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Trying to find an angle

  1. Aug 18, 2003 #1
    Here it goes:

    After bungee jumping off a bridge, a person begins to swing as a pendulum, the rope being 77 m long. The person's speed is 14 m/s as it passes through its lowest point. (a) find the height to which it rises above this position before stopping. (b) what angle does the pendulum then make with the vertical?


    L = 77 m
    Vmax = 14 m/s

    T (period of pendulum) = 2 * pi* squareRoot(L / g)

    T = 2 * pi * squareRoot(77 m / 9.8 m/s^2)

    T = 17.6 s

    Avg Velocity = (Vf - Vi) / 2
    = (14 m/s - 0) /2
    = 7 m/s
    dt = avg Velocity * t
    = 7 m/s (17.65 s)
    = 1232 m
    d = dt / 4
    d = 30.8 m

    My problem is finding the angle. because the distance is not straight line so there cannot be a right triangle. I have absolutely no idea what to do here. Am I right on the first part. I divided dt by 4 because there is 4 parts to the period of a pendulum. At least I think thats right.
  2. jcsd
  3. Aug 18, 2003 #2


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    Science Advisor

    Why are you calculating an "average" velocity? The problem is assuming that the person has already jumped, has reached the bottom- at the end of the rope- and is now swinging as a pendulum.

    The way I would do this is use "conservation of energy". You know the person's speed at the bottom so you can calculate the kinetic energy. You know that, at the top of the swing, the person's speed is 0 so all that kinetic energy is converted to potential energy. That allows you to find how much above the bottom he is (call that x). You now have a right triangle with hypotenuse of length 77m, near leg of 77- x so that the angle is given by arccos((77-x)/77).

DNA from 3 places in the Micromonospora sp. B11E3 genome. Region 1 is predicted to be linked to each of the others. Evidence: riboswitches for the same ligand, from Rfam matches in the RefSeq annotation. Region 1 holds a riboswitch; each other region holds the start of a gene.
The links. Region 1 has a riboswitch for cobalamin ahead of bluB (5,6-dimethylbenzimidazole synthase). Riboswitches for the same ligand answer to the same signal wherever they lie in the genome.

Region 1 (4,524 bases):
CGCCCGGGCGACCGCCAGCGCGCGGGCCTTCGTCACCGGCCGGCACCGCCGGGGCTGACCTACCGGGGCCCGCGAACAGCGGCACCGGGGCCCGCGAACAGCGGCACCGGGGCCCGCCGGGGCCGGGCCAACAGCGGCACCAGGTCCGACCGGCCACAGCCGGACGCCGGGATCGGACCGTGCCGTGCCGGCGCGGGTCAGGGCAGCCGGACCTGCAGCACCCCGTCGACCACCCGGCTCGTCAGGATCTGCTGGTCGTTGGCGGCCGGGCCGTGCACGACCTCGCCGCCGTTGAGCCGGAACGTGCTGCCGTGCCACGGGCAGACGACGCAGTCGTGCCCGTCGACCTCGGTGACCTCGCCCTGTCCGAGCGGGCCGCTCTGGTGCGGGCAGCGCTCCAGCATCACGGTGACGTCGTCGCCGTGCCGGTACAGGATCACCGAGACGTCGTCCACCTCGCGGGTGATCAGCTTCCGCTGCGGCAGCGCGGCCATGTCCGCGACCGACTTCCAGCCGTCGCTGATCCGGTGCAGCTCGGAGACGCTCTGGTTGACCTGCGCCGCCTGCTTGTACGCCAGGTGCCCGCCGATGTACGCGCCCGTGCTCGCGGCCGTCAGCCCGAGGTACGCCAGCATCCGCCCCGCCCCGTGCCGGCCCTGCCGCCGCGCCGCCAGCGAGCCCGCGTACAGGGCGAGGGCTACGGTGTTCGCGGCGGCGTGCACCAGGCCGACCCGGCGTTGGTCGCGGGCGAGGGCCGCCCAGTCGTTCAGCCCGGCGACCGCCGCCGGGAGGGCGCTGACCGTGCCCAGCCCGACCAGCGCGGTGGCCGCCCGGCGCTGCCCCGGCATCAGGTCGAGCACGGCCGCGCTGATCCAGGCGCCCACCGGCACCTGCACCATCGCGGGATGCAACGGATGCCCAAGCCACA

4. Aug 24, 2003 #3
    I think Ivy is right - you can say that when a pendulum is at its greatest height, its kinetic energy has all been converted into potential energy. KE = mv2/2 ; PE = mgh. if you equate these two and solve for h, you get the height where the pendulum stops, a smaller height than 30 m (this distance is naturally relative to the lowest position of the pendulum).
  5. Oct 21, 2003 #4
    I have a problem similar to this. In fact, it's the same only with different values:

    A ball at the end of a 180-cm long string swings as a pendulum as shown. The balls speed is 400 cm/s as it passes through its lowest position. (a) To what height h above this position will it rise before stopping? (b) What angle does the pendulum then make to the vertical?

    I think my big problem is that I don't get the concepts behind it yet. What principles are at work here?

    What I have:

    The period (time it takes for the pendulum to move from lowest position to highest) is figured by:

    2 * pi sq(L/g)

    Since (a) asks for h, there is a conservation of momentum aspect to the question, but will mv2/2 = mgh work in this situation?

    m's cancel
    v=4 m/s
    g=9.8 m/s^2

    (4^2)/2 = 9.8h
    h=0.816 m

    Is that right? It seems... too easy. And weird.

    And as for (b), this needs a right triangle, right?

    The hypotenuse would be L and the side on the other side of theta would be L-t, and the other side is irrelevant since we can get theta w/ the cosine.

    So then it would be cos(theta)=(L-h)/L

    So... cos(theta) = (1.8 - 0.816)/1.8
    theta=56.9 deg

    Um... is that right?
    Last edited by a moderator: Oct 21, 2003
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